must be a scalar.

**Example: **`LossFun="mse"`

**Example: **`LossFun=@`

`Lossfun`

**Data Types: **`char`

| `string`

| `function_handle`

`subtrees`

— Pruning level

`0`

(default) | vector of nonnegative integers | `"all"`

Pruning level, specified as a vector of nonnegative integers in ascending order or
`"all"`

.

If you specify a vector, then all elements must be at least `0`

and
at most `max(tree.PruneList)`

. `0`

indicates the full,
unpruned tree, and `max(tree.PruneList)`

indicates the completely
pruned tree (that is, just the root node).

If you specify `"all"`

, then `resubLoss`

operates on all subtrees, meaning the entire pruning sequence. This specification is
equivalent to using `0:max(tree.PruneList)`

.

`resubLoss`

prunes `tree`

to each level
specified by `Subtrees`

, and then estimates the corresponding output
arguments. The size of `Subtrees`

determines the size of some output
arguments.

For the function to invoke `Subtrees`

, the properties
`PruneList`

and `PruneAlpha`

of
`tree`

must be nonempty. In other words, grow
`tree`

by setting `Prune="on"`

when you use
`fitrtree`

, or by pruning `tree`

using `prune`

.

**Example: **`Subtrees="all"`

**Data Types: **`single`

| `double`

| `char`

| `string`

`TreeSize`

— Tree size

`"se"`

(default) | `"min"`

Tree size, specified as one of these values:

`"se"`

—`resubLoss`

returns the best pruning level (`BestLevel`

), which corresponds to the highest pruning level with the loss within one standard deviation of the minimum (`L`

+`se`

, where`L`

and`se`

relate to the smallest value in`Subtrees`

).`"min"`

—`resubLoss`

returns the best pruning level, which corresponds to the element of`Subtrees`

with the smallest loss. This element is usually the smallest element of`Subtrees`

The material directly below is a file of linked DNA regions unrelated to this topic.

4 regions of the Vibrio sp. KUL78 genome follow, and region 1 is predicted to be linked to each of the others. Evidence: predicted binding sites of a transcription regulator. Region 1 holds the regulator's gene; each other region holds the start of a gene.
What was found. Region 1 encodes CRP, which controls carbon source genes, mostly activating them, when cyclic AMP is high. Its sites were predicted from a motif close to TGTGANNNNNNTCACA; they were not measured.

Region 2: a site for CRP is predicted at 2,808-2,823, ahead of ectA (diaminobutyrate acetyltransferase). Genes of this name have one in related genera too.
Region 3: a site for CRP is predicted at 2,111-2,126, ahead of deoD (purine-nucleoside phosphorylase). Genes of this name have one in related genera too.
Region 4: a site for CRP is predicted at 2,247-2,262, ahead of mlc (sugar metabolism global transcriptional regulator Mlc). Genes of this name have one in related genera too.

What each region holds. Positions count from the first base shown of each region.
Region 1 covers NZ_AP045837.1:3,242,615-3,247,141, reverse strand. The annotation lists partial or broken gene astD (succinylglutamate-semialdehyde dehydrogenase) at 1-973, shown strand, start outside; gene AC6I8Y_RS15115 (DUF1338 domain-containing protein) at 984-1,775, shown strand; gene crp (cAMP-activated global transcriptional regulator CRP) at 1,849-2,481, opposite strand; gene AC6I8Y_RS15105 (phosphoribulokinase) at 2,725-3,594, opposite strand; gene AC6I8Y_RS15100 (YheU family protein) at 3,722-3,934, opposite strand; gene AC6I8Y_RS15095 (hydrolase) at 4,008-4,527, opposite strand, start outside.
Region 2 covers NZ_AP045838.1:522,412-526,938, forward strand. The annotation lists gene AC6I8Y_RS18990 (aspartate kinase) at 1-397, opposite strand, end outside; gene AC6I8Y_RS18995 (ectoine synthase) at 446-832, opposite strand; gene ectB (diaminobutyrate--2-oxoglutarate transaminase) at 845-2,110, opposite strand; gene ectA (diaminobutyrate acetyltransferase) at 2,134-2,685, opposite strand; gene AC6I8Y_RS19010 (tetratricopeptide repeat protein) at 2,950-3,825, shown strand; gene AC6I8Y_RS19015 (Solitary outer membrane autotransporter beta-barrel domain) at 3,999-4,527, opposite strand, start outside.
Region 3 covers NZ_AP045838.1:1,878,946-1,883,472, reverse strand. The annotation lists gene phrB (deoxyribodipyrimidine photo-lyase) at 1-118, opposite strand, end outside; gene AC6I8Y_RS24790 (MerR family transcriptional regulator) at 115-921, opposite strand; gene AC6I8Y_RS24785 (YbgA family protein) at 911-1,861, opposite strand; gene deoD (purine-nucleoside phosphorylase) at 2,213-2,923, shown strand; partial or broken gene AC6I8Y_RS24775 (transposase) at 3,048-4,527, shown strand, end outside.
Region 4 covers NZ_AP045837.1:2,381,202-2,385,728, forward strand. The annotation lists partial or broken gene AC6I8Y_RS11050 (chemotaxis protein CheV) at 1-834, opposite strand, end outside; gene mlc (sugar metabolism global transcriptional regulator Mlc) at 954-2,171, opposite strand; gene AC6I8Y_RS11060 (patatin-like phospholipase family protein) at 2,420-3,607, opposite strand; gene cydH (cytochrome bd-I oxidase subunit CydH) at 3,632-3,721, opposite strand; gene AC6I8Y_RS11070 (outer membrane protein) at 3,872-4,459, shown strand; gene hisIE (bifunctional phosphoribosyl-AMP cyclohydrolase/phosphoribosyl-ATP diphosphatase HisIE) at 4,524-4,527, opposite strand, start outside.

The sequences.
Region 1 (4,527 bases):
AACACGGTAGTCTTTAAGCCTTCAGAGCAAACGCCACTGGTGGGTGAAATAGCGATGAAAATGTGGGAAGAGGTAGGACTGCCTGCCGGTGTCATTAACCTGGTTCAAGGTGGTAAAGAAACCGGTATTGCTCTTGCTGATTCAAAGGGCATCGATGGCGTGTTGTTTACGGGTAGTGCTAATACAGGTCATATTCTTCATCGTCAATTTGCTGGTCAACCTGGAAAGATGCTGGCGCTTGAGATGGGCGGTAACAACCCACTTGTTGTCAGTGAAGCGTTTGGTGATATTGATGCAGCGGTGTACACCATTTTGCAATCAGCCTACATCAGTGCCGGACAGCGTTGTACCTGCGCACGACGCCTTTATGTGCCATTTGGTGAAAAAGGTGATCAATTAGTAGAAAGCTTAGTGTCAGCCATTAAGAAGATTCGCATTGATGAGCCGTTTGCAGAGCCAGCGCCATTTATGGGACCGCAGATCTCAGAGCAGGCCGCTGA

.

**Example: **`TreeSize="min"`

**Data Types: **`char`

| `string`

## Output Arguments

`L`

— Regression loss

numeric vector of positive values

Resubstitution loss, returned as a numeric vector of positive values that has the
same length as `Subtrees`

. The error for each tree is the mean
squared error, weighted with `Weights`

. If you specify
`LossFun`

, then `L`

reflects the loss calculated
with `LossFun`

.

`SE`

— Standard error of loss

numeric vector of positive values

Standard error of loss, returned as a numeric vector of positive values that has the
same length as `Subtrees`

.

`Nleaf`

— Number of leaf nodes

numeric vector of nonnegative integers

Number of leaves in the pruned subtrees, returned as a numeric vector of nonnegative
values that has the same length as `Subtrees`

. Leaf nodes are
terminal nodes, which give responses, not splits.

`BestLevel`

— Best pruning level

numeric scalar

Best pruning level, returned as a numeric scalar whose value depends on
`TreeSize`

:

When

`TreeSize`

is`"se"`

, the`loss`

function returns the highest pruning level whose loss is within one standard deviation of the minimum (`L`

+`se`

, where`L`

and`se`

relate to the smallest value in`Subtrees`

).When

`TreeSize`

is`"min"`

, the`loss`

function returns the element of`Subtrees`

with the smallest loss, usually the smallest element of`Subtrees`

.

## More About

### Loss Functions

The built-in loss function is `"mse"`

, meaning mean squared
error.

To write your own loss function, create a function file of the form

function loss =lossfun(Y,Yfit,W)

`N`

is the number of rows of`tree`

`.X`

.`Y`

is an`N`

-element vector representing the observed response.`Yfit`

is an`N`

-element vector representing the predicted responses.`W`

is an`N`

-element vector representing the observation weights.The output

`loss`

should be a scalar.

Pass the function handle `@`

as the
value of the `lossfun`

`LossFun`

name-value argument.

## Extended Capabilities

### GPU Arrays

Accelerate code by running on a graphics processing unit (GPU) using Parallel Computing Toolbox™.

This function fully supports GPU arrays. For more information, see Run MATLAB Functions on a GPU (Parallel Computing Toolbox).

## Version History

**Introduced in R2011a**

## See Also